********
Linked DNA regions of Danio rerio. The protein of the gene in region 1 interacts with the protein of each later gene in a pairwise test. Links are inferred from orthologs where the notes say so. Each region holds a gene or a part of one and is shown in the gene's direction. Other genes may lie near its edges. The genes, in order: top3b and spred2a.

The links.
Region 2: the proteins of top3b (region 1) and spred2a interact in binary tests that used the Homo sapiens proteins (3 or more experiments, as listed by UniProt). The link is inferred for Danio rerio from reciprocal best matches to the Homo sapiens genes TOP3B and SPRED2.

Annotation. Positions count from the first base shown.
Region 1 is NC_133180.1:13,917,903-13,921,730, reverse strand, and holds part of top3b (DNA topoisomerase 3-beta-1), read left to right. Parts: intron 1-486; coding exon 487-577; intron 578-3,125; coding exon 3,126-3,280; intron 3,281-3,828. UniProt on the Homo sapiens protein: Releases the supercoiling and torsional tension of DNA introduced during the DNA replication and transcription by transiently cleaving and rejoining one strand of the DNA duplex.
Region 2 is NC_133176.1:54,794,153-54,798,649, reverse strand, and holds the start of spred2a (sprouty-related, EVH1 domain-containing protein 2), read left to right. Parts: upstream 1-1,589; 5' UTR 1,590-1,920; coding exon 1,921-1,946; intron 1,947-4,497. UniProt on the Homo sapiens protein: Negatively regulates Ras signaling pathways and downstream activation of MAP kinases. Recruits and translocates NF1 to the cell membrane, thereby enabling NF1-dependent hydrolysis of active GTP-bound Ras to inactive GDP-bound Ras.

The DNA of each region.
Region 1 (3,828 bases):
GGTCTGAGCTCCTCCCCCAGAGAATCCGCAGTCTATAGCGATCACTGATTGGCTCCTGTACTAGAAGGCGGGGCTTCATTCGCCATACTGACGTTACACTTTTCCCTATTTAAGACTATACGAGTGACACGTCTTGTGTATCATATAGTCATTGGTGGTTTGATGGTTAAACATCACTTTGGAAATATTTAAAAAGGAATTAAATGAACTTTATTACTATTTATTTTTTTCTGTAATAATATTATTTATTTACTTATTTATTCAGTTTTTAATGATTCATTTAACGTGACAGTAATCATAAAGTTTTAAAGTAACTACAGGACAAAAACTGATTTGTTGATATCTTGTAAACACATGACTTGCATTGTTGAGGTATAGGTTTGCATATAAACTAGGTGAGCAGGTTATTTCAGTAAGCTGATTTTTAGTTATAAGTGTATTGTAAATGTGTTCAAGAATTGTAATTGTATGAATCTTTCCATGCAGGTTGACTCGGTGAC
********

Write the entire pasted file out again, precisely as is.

Linked DNA regions of Danio rerio. The protein of the gene in region 1 interacts with the protein of each later gene in a pairwise test. Links are inferred from orthologs where the notes say so. Each region holds a gene or a part of one and is shown in the gene's direction. Other genes may lie near its edges. The genes, in order: top3b and spred2a.

The links.
Region 2: the proteins of top3b (region 1) and spred2a interact in binary tests that used the Homo sapiens proteins (3 or more experiments, as listed by UniProt). The link is inferred for Danio rerio from reciprocal best matches to the Homo sapiens genes TOP3B and SPRED2.

Annotation. Positions count from the first base shown.
Region 1 is NC_133180.1:13,917,903-13,921,730, reverse strand, and holds part of top3b (DNA topoisomerase 3-beta-1), read left to right. Parts: intron 1-486; coding exon 487-577; intron 578-3,125; coding exon 3,126-3,280; intron 3,281-3,828. UniProt on the Homo sapiens protein: Releases the supercoiling and torsional tension of DNA introduced during the DNA replication and transcription by transiently cleaving and rejoining one strand of the DNA duplex.
Region 2 is NC_133176.1:54,794,153-54,798,649, reverse strand, and holds the start of spred2a (sprouty-related, EVH1 domain-containing protein 2), read left to right. Parts: upstream 1-1,589; 5' UTR 1,590-1,920; coding exon 1,921-1,946; intron 1,947-4,497. UniProt on the Homo sapiens protein: Negatively regulates Ras signaling pathways and downstream activation of MAP kinases. Recruits and translocates NF1 to the cell membrane, thereby enabling NF1-dependent hydrolysis of active GTP-bound Ras to inactive GDP-bound Ras.

The DNA of each region.
Region 1 (3,828 bases):
GGTCTGAGCTCCTCCCCCAGAGAATCCGCAGTCTATAGCGATCACTGATTGGCTCCTGTACTAGAAGGCGGGGCTTCATTCGCCATACTGACGTTACACTTTTCCCTATTTAAGACTATACGAGTGACACGTCTTGTGTATCATATAGTCATTGGTGGTTTGATGGTTAAACATCACTTTGGAAATATTTAAAAAGGAATTAAATGAACTTTATTACTATTTATTTTTTTCTGTAATAATATTATTTATTTACTTATTTATTCAGTTTTTAATGATTCATTTAACGTGACAGTAATCATAAAGTTTTAAAGTAACTACAGGACAAAAACTGATTTGTTGATATCTTGTAAACACATGACTTGCATTGTTGAGGTATAGGTTTGCATATAAACTAGGTGAGCAGGTTATTTCAGTAAGCTGATTTTTAGTTATAAGTGTATTGTAAATGTGTTCAAGAATTGTAATTGTATGAATCTTTCCATGCAGGTTGACTCGGTGAC